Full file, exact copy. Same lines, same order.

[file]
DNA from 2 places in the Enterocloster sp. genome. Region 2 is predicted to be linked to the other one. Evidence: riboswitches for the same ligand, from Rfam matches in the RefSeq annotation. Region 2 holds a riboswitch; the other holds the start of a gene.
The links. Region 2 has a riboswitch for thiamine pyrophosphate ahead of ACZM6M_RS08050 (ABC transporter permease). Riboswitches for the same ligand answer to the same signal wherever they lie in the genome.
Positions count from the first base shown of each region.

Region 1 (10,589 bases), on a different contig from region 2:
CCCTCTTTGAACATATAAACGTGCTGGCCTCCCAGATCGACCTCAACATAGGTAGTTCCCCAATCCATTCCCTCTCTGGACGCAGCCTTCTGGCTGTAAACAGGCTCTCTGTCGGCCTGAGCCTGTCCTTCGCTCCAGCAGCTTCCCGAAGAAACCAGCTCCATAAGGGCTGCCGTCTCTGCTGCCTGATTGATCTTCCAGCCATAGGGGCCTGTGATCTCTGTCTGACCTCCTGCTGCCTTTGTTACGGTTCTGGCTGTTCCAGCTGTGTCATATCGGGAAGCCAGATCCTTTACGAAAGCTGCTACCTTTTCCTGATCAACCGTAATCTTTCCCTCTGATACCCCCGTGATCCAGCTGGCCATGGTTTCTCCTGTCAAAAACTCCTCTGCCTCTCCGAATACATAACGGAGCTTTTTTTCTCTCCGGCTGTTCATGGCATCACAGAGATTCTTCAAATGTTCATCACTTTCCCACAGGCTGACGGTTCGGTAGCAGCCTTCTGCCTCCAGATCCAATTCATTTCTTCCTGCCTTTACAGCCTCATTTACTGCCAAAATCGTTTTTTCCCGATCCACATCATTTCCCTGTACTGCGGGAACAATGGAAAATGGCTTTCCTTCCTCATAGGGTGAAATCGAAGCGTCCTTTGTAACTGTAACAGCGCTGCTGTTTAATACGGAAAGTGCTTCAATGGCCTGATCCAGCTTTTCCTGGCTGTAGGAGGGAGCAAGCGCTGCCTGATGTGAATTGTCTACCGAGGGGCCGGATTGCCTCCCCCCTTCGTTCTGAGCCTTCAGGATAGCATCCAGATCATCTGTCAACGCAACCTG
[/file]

DNA from 2 places in the Enterocloster sp. genome. Region 2 is predicted to be linked to the other one. Evidence: riboswitches for the same ligand, from Rfam matches in the RefSeq annotation. Region 2 holds a riboswitch; the other holds the start of a gene.
The links. Region 2 has a riboswitch for thiamine pyrophosphate ahead of ACZM6M_RS08050 (ABC transporter permease). Riboswitches for the same ligand answer to the same signal wherever they lie in the genome.
Positions count from the first base shown of each region.

Region 1 (10,589 bases), on a different contig from region 2:
CCCTCTTTGAACATATAAACGTGCTGGCCTCCCAGATCGACCTCAACATAGGTAGTTCCCCAATCCATTCCCTCTCTGGACGCAGCCTTCTGGCTGTAAACAGGCTCTCTGTCGGCCTGAGCCTGTCCTTCGCTCCAGCAGCTTCCCGAAGAAACCAGCTCCATAAGGGCTGCCGTCTCTGCTGCCTGATTGATCTTCCAGCCATAGGGGCCTGTGATCTCTGTCTGACCTCCTGCTGCCTTTGTTACGGTTCTGGCTGTTCCAGCTGTGTCATATCGGGAAGCCAGATCCTTTACGAAAGCTGCTACCTTTTCCTGATCAACCGTAATCTTTCCCTCTGATACCCCCGTGATCCAGCTGGCCATGGTTTCTCCTGTCAAAAACTCCTCTGCCTCTCCGAATACATAACGGAGCTTTTTTTCTCTCCGGCTGTTCATGGCATCACAGAGATTCTTCAAATGTTCATCACTTTCCCACAGGCTGACGGTTCGGTAGCAGCCTTCTGCCTCCAGATCCAATTCATTTCTTCCTGCCTTTACAGCCTCATTTACTGCCAAAATCGTTTTTTCCCGATCCACATCATTTCCCTGTACTGCGGGAACAATGGAAAATGGCTTTCCTTCCTCATAGGGTGAAATCGAAGCGTCCTTTGTAACTGTAACAGCGCTGCTGTTTAATACGGAAAGTGCTTCAATGGCCTGATCCAGCTTTTCCTGGCTGTAGGAGGGAGCAAGCGCTGCCTGATGTGAATTGTCTACCGAGGGGCCGGATTGCCTCCCCCCTTCGTTCTGAGCCTTCAGGATAGCATCCAGATCATCTGTCAACGCAACCTG